An experimental study was carried out in order to determine the activation energy and the order of the crystal growth as a function of time, assuming that only one type of nucleation occurs and that only one crystal form is developing . It can be modeled with the following equation :
dα/dT = k(T)f(α),
dα/dt: reaction rate [s-1],
k(T): specific rate constant at temperature T, k(T) = Ze-E/RT
f(α): conversion function
The accelerating Avrami equation was used as a conversion function:
f(α) = p(1-α) [-n(1-α](p-1)p
where n and p are partial reaction order terms.
For a reaction at a specific temperature T, the Avrami equation can be cast as:
In[-In(1-α)] = Pln[k(T)] + p In[t]
corresponding to an equation: y = mx + b
with y = ln[-ln(1-α)], m = p and b = pln[k(T)].
The equation resolution requires measurements at different isothermal temperatures. Therefore, the previous measurements shown in figure 1 was repeated by using isothermal temperatures of 101.5°C, 102.5°C and 103.5°C.
The results of the four isothermal crystallization tests are displayed in figure 2.
The exothermic peak detected in each of the four DSC curves is due to crystallization of LDPE. The isothermal temperature has much influence on the crystallization behavior. The crystallization enthalpy increases with a decreasing test temperature: just 28.8 J/g for the measurement at 103.5°C and 42.2 J/g if the test is only carried out at 101.5°C. The temperature also affects the crystallization rate: the lower the temperature, the faster the reaction. This is clearly demonstrated by the time achieved for each peak minimum. All results are reported in table 1.
These four curves were used to carry out the kinetic analysis in accordance with the test method C for accelerating Avrami reactions described in ASTM E2070-13 (part 17). For that, the peak enthalpy was determined on each DSC curve. Then, a time interval was chosen in order to get ten time equidistant parts between approximately 10% and 90% of the complete peak area. For each of these time values, the partial area of the crystallization peak was used to determine the fraction remaining 1-α as follows:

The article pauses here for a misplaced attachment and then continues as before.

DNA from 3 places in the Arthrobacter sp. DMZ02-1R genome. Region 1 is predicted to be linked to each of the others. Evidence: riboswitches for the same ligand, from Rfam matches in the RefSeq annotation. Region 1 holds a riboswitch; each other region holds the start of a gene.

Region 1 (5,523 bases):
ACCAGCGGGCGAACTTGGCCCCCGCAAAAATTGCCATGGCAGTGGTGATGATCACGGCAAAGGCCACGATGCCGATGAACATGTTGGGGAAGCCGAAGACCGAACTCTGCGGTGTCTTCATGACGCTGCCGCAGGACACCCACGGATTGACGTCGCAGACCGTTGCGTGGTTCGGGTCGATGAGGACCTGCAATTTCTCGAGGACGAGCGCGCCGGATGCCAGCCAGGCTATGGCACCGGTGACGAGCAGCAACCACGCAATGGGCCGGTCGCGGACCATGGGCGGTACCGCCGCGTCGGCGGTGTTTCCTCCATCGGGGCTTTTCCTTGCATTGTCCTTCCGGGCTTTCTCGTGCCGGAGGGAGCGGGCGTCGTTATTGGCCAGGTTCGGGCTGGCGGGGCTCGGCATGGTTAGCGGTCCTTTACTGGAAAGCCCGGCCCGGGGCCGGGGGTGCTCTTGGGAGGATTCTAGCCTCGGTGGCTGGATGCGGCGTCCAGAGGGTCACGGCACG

1-α = ΔHr/ΔHc
where ΔHr is the remaining enthalpy and ΔHc the total peak enthalpy.
Table 1: Results of the isothermal crystallizatin of LDPE at four different temperatures
Peak minimum time
An example of the calculation in the Proteus® software based on the measurement at 103.5°C is given in figure 3.
The graph ln[-ln(1-α)] as a function of ln[time] that is derived from the measured curve is depicted in figure 4. A good correlation was found between the 11 points and a linear fit which has the form y = mx + b where the slope m is the reaction order p and the intercept b is pln[k(T)]. Both the slope and intercept were used to determine ln[k(T)].
ln[k(T)] was determined in the same way for each isothermal temperature, so that the curve ln[k(T)] as a function of 1/T could be drawn (figure 5). The correlation of these four points and the linear fit is excellent. Here again, the fit is a line of the form y = mx + b where m = -E/R and b = ln(Z) (E: activation energy, R = 8.314510 J/(K·mol), Z: pre-exponential factor)
Thanks to its slope, all kinetic parameters of the crystallization with their standard deviation  could be determined:
E = -612 ± 6 kJ/mol
ln(Z) = -202 ± 23
p = 1.7 ± 0.7
The kinetic parameters of the crystallization of LDPE were determined thanks to isothermal crystallization tests at different temperatures. Such investigations are useful to find out the influence of additives as nucleating agents on the crystallization behavior of a semi-crystalline thermoplastic. Furtheron, the ideal mold temperature can be determined especially for moldings with thin walls. LDPE crystallizes very fast, so that such results can only been achieved by using a DSC instrument that combines fast cooling rates as well as fast equilibration of the DSC signal at the beginning of the isothermal segment. The DSC 214 Polyma is the first heat-flux DSC able to reach such high cooling rates and to provide a fast response time.